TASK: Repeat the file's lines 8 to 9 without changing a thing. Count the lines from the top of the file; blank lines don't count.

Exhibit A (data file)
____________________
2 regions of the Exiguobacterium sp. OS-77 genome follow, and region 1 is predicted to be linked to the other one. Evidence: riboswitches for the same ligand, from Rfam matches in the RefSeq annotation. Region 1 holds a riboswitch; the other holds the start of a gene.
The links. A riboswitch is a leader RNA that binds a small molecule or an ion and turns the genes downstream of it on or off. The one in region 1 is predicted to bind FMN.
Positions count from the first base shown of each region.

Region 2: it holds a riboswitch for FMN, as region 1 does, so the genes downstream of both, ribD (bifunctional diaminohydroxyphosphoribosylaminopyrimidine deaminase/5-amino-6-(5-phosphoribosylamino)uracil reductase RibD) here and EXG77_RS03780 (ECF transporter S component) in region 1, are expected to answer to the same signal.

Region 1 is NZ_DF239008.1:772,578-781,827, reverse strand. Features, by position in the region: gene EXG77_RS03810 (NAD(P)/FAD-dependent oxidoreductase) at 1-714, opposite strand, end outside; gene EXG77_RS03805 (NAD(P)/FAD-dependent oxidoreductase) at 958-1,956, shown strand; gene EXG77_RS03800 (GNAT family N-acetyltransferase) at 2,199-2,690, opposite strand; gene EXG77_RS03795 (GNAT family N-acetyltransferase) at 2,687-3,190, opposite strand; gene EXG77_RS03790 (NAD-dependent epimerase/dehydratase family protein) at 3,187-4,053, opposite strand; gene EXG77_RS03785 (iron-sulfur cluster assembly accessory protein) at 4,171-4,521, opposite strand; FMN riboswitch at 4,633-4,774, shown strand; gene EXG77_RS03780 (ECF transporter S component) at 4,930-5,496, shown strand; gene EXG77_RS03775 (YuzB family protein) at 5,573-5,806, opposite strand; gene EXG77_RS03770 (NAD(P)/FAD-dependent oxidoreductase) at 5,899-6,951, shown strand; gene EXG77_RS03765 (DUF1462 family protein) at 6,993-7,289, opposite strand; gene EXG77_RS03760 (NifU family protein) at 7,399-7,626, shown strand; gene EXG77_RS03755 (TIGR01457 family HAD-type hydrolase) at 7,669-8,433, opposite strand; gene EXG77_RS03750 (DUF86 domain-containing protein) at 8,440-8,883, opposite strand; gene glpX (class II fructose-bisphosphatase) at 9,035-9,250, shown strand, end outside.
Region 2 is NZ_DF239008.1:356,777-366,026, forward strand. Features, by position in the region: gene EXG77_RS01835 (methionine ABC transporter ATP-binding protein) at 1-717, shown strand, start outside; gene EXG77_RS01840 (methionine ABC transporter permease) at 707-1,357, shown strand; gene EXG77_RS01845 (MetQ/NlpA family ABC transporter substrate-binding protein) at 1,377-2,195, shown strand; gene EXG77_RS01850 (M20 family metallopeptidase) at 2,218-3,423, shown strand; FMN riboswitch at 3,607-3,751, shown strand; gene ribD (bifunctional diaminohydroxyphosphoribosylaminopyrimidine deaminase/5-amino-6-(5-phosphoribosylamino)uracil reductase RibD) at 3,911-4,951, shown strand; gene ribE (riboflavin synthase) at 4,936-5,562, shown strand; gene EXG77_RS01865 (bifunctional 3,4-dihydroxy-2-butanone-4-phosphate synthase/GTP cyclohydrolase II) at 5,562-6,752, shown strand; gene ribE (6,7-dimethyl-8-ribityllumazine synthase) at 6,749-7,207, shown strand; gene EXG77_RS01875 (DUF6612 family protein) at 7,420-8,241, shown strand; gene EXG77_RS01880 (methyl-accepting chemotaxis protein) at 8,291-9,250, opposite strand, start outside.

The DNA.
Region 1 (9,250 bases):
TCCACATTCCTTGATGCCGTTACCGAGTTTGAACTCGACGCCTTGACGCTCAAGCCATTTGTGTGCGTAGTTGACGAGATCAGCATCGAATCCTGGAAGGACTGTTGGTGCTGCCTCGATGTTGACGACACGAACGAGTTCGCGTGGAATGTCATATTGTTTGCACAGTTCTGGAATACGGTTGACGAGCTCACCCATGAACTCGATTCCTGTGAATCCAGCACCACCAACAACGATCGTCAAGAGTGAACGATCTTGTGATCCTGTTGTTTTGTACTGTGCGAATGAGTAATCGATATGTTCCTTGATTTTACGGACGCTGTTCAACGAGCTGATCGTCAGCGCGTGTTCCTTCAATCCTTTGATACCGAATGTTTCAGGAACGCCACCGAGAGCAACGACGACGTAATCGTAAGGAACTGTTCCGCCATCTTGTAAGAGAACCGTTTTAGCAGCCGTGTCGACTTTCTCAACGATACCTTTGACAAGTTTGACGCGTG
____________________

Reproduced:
Region 1 (9,250 bases):
TCCACATTCCTTGATGCCGTTACCGAGTTTGAACTCGACGCCTTGACGCTCAAGCCATTTGTGTGCGTAGTTGACGAGATCAGCATCGAATCCTGGAAGGACTGTTGGTGCTGCCTCGATGTTGACGACACGAACGAGTTCGCGTGGAATGTCATATTGTTTGCACAGTTCTGGAATACGGTTGACGAGCTCACCCATGAACTCGATTCCTGTGAATCCAGCACCACCAACAACGATCGTCAAGAGTGAACGATCTTGTGATCCTGTTGTTTTGTACTGTGCGAATGAGTAATCGATATGTTCCTTGATTTTACGGACGCTGTTCAACGAGCTGATCGTCAGCGCGTGTTCCTTCAATCCTTTGATACCGAATGTTTCAGGAACGCCACCGAGAGCAACGACGACGTAATCGTAAGGAACTGTTCCGCCATCTTGTAAGAGAACCGTTTTAGCAGCCGTGTCGACTTTCTCAACGATACCTTTGACAAGTTTGACGCGTG